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We finished dismantling the weather radar and placed it in storage (with help from a large crane). We also finished dismantling the Telonics weather satellite data receiver. Tomorrow, with the help of a fork lift, we’ll box up the pieces and place it in storage as well. Feeling as if a small celebration was in order, Chester and I walked to Drifters Reef Bar after dinner and had a few drinks. I conversed at length with a rather tipsy Australian gentleman and now know quite a bit about Australian politics! :-)

One of the two geckos living in my bathroom.  At least they're making a dent in the ant infestation! A temporary shelter (left) and silo for missile tests (right). We required the use of an aviation stair truck to gain access to the roof of the radar building in order to dismantle the dish and pedestal. Clint and Chester on the scaffolding atop the roof of the radar building, donning hard hats and safety harnesses.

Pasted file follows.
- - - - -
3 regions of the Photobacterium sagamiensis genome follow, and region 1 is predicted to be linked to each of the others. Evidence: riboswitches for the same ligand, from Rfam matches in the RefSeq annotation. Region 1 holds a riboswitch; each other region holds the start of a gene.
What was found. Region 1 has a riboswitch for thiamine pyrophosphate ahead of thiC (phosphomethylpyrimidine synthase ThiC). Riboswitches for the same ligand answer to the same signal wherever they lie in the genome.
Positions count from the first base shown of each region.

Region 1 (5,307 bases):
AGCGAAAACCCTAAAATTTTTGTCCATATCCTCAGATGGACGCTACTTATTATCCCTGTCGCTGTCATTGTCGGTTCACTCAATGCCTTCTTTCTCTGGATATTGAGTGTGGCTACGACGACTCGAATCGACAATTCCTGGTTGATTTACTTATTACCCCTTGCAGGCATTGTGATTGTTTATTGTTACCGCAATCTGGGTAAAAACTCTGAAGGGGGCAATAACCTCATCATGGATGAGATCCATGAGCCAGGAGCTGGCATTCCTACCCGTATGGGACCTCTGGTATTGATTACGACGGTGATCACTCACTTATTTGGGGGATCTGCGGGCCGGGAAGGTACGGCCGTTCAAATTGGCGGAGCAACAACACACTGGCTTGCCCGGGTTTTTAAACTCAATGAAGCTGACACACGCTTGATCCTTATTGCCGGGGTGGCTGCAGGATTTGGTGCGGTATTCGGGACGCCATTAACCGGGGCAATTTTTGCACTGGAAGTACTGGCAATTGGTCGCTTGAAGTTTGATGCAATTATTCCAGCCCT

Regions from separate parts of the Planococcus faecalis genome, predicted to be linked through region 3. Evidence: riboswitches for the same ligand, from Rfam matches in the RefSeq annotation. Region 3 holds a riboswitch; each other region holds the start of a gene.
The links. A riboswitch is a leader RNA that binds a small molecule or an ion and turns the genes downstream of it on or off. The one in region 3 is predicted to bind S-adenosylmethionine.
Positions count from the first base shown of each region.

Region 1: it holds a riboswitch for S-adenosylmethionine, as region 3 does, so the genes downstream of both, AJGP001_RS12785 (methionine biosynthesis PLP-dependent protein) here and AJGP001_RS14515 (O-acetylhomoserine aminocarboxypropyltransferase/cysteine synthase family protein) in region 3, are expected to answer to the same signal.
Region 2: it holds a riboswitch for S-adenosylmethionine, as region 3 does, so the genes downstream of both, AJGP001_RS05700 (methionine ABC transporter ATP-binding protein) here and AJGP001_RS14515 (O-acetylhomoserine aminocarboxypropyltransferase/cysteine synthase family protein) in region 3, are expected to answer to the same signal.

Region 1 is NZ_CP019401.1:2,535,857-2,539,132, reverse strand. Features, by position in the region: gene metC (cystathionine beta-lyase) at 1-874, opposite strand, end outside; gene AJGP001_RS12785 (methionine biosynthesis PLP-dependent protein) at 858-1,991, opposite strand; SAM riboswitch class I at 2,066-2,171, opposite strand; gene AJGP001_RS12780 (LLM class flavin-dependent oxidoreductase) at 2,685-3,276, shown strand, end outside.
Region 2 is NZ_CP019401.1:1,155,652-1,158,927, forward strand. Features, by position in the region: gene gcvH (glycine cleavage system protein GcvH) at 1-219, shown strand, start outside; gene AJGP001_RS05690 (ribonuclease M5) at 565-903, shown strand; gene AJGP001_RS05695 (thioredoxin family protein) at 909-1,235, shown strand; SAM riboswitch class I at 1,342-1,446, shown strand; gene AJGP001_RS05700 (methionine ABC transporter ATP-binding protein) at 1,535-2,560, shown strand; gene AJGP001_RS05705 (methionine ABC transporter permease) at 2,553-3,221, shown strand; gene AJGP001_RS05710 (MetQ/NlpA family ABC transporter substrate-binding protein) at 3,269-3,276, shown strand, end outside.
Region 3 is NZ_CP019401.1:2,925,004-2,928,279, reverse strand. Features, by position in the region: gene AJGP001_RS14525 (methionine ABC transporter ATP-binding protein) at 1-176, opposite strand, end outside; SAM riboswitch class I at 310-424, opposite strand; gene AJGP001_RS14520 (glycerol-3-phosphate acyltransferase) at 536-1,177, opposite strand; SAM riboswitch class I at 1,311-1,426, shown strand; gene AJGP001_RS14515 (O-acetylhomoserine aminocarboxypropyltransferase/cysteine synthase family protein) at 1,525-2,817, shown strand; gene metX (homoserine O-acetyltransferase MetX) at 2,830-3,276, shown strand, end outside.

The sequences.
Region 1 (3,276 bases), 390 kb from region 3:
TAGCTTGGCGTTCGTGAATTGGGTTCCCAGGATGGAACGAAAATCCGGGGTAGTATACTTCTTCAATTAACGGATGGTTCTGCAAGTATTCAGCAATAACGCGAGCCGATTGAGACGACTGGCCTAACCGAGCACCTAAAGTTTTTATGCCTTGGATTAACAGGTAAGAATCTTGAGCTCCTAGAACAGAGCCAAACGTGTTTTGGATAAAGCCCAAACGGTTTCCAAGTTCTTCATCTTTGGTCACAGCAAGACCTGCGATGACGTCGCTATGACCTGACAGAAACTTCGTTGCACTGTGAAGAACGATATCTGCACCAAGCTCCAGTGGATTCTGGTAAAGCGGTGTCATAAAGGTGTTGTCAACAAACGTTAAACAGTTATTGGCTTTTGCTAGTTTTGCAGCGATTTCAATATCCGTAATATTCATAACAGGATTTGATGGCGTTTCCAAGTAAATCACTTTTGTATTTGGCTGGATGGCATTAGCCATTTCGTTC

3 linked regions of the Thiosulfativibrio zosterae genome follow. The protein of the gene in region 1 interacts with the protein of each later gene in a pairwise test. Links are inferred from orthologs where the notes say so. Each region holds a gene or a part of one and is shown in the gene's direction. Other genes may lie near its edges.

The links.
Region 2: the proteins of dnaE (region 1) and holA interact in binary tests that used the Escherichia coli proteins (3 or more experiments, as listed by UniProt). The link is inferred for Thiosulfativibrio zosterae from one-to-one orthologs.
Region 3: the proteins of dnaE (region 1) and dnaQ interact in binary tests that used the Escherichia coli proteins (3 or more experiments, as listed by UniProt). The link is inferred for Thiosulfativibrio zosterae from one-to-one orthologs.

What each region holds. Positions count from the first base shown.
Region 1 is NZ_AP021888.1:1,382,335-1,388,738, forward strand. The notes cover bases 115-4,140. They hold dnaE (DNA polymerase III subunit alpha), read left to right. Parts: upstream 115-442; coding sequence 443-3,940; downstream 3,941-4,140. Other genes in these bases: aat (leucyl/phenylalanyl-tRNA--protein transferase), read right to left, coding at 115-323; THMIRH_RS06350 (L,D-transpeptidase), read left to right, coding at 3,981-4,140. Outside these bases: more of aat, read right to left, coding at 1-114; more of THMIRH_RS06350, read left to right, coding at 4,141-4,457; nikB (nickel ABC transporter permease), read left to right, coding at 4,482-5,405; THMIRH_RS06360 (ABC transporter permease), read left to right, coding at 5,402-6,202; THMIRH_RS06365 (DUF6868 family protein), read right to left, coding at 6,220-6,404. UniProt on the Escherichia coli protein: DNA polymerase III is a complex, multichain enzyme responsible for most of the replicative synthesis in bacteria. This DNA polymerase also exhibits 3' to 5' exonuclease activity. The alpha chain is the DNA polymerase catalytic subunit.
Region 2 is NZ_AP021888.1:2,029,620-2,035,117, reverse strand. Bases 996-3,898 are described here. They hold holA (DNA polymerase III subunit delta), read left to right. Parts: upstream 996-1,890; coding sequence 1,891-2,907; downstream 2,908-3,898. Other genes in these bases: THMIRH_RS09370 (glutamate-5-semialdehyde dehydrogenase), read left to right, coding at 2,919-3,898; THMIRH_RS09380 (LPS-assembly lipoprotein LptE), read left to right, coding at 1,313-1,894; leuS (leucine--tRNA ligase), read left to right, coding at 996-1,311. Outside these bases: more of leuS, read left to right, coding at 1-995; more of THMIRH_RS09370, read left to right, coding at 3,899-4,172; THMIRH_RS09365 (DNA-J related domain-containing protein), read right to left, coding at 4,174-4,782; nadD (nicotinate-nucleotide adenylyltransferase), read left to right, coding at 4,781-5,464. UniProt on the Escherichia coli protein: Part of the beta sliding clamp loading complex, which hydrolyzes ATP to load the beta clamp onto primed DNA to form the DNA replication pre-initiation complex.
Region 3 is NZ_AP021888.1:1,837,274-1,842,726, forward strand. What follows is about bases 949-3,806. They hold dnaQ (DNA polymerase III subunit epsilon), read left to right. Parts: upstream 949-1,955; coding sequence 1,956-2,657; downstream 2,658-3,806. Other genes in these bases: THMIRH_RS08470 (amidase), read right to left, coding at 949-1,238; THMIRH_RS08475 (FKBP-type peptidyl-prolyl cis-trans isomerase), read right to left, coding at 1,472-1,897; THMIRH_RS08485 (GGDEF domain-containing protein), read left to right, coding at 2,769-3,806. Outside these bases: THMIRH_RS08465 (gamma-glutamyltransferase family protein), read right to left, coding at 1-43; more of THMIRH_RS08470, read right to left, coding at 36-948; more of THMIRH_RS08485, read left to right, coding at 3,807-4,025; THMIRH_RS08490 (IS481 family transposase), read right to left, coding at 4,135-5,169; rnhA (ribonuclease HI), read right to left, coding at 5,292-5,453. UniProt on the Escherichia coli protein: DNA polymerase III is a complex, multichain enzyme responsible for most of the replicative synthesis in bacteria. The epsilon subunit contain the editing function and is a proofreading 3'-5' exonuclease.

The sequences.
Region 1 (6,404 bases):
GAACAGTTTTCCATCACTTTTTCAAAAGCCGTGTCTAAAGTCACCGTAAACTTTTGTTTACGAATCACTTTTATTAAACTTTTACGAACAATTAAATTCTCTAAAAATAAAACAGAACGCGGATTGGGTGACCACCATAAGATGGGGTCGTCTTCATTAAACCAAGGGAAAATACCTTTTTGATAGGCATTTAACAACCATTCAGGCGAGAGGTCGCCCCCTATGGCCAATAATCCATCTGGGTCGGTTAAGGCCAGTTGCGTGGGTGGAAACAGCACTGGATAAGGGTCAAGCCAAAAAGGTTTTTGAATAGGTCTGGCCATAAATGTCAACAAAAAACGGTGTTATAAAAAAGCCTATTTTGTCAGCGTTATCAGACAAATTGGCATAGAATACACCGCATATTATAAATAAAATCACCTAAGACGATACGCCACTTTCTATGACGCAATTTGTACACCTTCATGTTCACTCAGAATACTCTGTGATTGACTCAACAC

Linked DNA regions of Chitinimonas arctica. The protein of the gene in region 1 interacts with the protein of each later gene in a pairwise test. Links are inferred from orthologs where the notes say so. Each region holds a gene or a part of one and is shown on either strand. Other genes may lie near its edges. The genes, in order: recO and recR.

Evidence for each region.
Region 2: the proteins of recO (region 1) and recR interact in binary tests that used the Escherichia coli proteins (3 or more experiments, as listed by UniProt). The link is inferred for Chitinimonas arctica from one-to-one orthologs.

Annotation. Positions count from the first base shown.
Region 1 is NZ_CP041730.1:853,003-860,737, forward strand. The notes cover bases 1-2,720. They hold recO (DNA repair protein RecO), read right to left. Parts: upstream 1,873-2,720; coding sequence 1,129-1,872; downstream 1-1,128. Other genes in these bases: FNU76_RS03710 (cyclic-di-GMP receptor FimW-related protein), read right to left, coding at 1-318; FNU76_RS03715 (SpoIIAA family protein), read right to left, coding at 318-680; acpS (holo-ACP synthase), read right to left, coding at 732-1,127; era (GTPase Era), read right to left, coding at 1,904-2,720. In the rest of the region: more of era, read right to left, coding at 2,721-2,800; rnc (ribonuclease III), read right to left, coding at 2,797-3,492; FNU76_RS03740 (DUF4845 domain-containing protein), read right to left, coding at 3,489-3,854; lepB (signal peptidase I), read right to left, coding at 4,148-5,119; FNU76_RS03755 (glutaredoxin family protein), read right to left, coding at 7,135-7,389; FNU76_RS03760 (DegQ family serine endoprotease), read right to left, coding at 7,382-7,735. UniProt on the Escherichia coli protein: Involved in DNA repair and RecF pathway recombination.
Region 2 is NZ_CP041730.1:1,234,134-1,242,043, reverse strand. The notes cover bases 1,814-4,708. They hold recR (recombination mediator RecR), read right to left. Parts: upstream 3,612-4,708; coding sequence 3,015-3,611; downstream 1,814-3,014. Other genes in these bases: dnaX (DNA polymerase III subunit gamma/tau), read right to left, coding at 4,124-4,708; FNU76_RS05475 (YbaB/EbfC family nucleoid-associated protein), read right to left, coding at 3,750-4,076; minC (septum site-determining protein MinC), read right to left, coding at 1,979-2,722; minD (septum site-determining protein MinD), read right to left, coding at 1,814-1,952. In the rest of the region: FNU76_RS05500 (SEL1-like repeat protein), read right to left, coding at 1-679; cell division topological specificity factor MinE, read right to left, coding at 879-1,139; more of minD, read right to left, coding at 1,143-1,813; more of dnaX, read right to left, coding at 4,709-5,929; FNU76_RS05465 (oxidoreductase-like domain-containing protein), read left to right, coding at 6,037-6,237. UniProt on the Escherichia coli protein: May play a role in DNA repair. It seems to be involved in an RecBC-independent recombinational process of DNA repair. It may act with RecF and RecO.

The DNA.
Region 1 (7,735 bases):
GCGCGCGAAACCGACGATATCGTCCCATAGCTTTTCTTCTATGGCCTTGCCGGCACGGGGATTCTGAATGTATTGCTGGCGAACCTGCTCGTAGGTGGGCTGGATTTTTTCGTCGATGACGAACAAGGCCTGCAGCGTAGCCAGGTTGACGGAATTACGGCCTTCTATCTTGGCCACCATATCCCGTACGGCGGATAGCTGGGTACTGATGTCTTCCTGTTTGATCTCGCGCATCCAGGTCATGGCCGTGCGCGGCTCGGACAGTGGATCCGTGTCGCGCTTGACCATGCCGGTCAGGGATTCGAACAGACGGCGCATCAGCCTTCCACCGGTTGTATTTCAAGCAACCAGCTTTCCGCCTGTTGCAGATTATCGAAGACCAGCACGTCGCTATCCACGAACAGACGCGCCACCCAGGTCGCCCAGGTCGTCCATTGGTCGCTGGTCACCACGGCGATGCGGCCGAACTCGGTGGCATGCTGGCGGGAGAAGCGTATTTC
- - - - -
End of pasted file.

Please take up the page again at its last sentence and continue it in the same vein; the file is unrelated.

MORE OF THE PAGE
A large crane was used to lift wood boxes onto the roof,  which we loaded with pieces of the dismantled radar for storage. The crane lifts the first box. Chester guides the first storage box onto the roof. Wow, a hard hat.  I'm just having too much fun with this.  Must be the sun.  Ok, back to work!
Small showers were passing through the area, creating occasional rainbows. With the radar in storage, Clint was free to apply a treatment of sealant and termite repellant to the parts of the scaffolding containing wood. One of the many beach houses scattered around the island.  The lagoon at low tide.  At neutral tide, the average depth is only 6 feet.
Chester watches on as Clint feeds scraps of our lunch to the fish. ...and now, the fish. The inlet that seperates Wake Island from the smaller Peale Island. A C-130 on approach.
The three of us take a break while dismantling the Telonics weather satellite data receiver on top of the terminal building. The Wake Island terminal...MUCH nicer than the Kwajalein terminal!! The Wake Island terminal...MUCH nicer than the Kwajalein terminal!! The exterior of Drifters Reef Bar.
Ahhhh, liquid therapy for the Wake Island blues! Those who walk into Drifters Reef Bar wearing a hat get it taken away and nailed to the ceiling.  In addition, they owe the entire bar a round of drinks.